Born about 1575, son of Owen ap Hugh ap Richard, the owner of the small estate of Gwenynog, in the parish of Llanfflewyn, Anglesey. It is not certain that he ever went to a university, but he is said to have been learned not only in law but in more than one foreign language, ' the which he was not taught by any Teacher save himself, and that in his own study in his own home.' In the course of the first quarter of the 17th century, he was for a time the Bodeon estate agent, and between 1614 and 1618 played a prominent part in the military affairs of the island as captain of the Talybolion commote train-band. It was about this time that he decided to turn to the Church of Rome, and about 1622 that he left his home and family and went to London where he became secretary to lord Herbert at Worcester House. In 1627, when Herbert succeeded to the earldom of Worcester, he accompanied his master to Raglan castle. He continued to serve the earl until the middle of 1640 when he appears to have resigned in order to live in the neighbourhood of Tintern Abbey. Here, in the parish of Chapel Hill, he died some time between March and July 1642. As far as is known, he only returned once to Anglesey and that was about mid-summer 1624. He married Elizabeth, daughter of Thomas Bulkeley of Groesfechan, by whom he had two sons and seven daughters. He was the uncle of William Griffith, D.C.L., chancellor of Bangor and S. Asaph and of George Griffith, bishop of S. Asaph. He is chiefly remembered as the author of Dilyniad Crist, the first translation into Welsh of Thomas à Kempis's De Imitatione Christi which was edited and published in 1684 by his son Hugh, the Jesuit priest, better known as Father John Hughes (1615 - 1686). In his introduction to Dilyniad Crist Hughes says that his father wrote ' a number of godly Dissertations, and when he was but 27 years of age translated into Welsh Llyfr y Resolution … and after that Vincentius Lirinensis, the which, perchance, may yet see the light of publication.'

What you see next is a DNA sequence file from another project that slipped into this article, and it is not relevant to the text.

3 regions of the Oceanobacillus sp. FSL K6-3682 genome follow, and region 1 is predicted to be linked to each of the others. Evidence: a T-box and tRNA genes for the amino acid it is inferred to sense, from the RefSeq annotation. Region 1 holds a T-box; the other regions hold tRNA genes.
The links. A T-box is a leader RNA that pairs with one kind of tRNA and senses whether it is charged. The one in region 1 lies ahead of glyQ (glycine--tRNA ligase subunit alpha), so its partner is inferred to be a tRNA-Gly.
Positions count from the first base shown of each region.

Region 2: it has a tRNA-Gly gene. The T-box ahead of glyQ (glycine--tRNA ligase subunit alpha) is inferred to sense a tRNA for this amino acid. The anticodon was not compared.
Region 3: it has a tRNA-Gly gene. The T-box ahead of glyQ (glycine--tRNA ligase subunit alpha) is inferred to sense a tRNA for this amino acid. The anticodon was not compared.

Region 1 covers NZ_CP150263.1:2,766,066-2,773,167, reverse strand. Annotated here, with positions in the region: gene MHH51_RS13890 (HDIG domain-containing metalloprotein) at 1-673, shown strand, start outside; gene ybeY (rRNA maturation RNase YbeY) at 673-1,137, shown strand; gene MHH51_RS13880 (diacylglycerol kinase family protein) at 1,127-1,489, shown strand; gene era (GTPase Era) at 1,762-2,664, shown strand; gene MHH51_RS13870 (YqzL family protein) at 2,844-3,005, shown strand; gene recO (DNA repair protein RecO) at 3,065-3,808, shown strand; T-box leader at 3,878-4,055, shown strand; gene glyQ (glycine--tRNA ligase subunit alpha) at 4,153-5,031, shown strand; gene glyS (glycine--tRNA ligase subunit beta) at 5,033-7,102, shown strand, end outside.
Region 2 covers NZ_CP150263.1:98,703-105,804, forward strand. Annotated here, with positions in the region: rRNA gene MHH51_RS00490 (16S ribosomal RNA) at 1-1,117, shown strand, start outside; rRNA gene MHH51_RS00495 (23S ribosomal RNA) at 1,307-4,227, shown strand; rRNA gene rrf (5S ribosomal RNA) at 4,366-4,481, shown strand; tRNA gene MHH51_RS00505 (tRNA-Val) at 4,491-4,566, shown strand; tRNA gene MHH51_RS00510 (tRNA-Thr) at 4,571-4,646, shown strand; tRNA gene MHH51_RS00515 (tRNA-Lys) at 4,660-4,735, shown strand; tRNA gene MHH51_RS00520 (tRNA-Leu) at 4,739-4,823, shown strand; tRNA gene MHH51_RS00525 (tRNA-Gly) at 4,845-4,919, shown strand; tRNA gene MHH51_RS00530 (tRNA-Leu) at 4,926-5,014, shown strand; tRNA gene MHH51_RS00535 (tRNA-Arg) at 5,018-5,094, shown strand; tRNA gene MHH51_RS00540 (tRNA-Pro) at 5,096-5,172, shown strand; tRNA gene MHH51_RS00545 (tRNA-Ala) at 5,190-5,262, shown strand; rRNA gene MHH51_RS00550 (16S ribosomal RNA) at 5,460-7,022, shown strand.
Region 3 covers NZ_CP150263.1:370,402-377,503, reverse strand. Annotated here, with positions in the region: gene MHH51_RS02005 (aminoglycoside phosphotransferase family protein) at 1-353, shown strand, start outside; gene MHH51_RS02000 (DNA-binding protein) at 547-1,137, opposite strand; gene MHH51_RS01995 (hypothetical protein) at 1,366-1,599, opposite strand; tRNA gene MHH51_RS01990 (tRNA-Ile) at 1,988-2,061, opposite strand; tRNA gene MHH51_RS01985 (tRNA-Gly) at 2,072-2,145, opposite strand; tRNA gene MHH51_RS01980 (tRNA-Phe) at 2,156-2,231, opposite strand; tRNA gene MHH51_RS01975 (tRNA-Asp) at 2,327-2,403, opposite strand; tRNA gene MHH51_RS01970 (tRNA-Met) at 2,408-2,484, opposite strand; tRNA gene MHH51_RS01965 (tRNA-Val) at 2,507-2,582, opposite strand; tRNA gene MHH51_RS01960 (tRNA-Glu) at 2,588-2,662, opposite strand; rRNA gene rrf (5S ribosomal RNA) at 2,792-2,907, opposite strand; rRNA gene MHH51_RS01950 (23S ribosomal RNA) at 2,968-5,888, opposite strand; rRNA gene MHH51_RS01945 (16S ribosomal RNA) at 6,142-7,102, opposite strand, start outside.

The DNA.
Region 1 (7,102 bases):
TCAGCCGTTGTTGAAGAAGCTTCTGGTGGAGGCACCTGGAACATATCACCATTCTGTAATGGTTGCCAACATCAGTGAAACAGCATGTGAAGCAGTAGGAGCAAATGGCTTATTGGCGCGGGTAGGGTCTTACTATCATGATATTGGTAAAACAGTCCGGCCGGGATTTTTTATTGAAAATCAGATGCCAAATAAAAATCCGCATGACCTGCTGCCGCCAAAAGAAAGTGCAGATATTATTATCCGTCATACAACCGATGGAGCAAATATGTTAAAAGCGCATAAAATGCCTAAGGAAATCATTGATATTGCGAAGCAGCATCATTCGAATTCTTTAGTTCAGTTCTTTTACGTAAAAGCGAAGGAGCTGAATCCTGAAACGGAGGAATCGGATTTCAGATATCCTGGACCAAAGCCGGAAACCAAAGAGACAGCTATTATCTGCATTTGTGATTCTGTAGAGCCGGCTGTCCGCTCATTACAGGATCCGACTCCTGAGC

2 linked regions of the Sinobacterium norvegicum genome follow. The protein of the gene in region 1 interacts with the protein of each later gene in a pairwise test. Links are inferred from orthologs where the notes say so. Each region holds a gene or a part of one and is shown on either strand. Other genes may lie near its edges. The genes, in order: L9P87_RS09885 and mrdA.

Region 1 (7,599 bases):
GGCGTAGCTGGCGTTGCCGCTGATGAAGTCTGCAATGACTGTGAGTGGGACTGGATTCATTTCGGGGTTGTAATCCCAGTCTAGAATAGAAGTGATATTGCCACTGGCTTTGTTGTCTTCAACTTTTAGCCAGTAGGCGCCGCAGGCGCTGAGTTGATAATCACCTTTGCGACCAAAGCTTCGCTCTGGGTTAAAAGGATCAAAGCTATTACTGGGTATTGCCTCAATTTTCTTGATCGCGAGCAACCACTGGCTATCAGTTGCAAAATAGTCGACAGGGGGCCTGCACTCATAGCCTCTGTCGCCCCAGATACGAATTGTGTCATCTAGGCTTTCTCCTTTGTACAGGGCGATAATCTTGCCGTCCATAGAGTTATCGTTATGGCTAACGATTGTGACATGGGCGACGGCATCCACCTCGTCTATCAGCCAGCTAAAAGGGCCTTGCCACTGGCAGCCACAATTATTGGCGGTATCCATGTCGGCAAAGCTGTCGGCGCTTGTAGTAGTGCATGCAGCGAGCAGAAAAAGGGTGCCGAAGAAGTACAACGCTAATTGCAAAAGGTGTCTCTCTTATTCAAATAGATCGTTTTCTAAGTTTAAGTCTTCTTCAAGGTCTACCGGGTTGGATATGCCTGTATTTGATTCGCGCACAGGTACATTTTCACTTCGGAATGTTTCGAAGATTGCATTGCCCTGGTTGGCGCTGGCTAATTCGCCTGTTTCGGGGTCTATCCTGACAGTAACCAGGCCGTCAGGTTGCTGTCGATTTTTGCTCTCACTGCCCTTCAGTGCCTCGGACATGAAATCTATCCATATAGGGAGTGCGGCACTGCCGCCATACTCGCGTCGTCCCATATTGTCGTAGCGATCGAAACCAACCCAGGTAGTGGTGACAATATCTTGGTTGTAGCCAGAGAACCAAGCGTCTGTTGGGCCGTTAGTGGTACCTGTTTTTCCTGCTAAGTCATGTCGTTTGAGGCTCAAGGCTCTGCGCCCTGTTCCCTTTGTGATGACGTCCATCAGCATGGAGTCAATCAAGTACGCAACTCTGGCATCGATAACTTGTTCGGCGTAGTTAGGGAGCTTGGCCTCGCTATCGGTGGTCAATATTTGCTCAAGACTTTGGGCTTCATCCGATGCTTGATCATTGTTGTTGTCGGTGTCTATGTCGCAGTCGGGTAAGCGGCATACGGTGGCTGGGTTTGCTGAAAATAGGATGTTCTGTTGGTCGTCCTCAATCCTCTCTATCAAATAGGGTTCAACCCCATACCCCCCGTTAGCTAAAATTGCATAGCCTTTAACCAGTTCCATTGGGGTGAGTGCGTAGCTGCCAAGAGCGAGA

Published date: 1959
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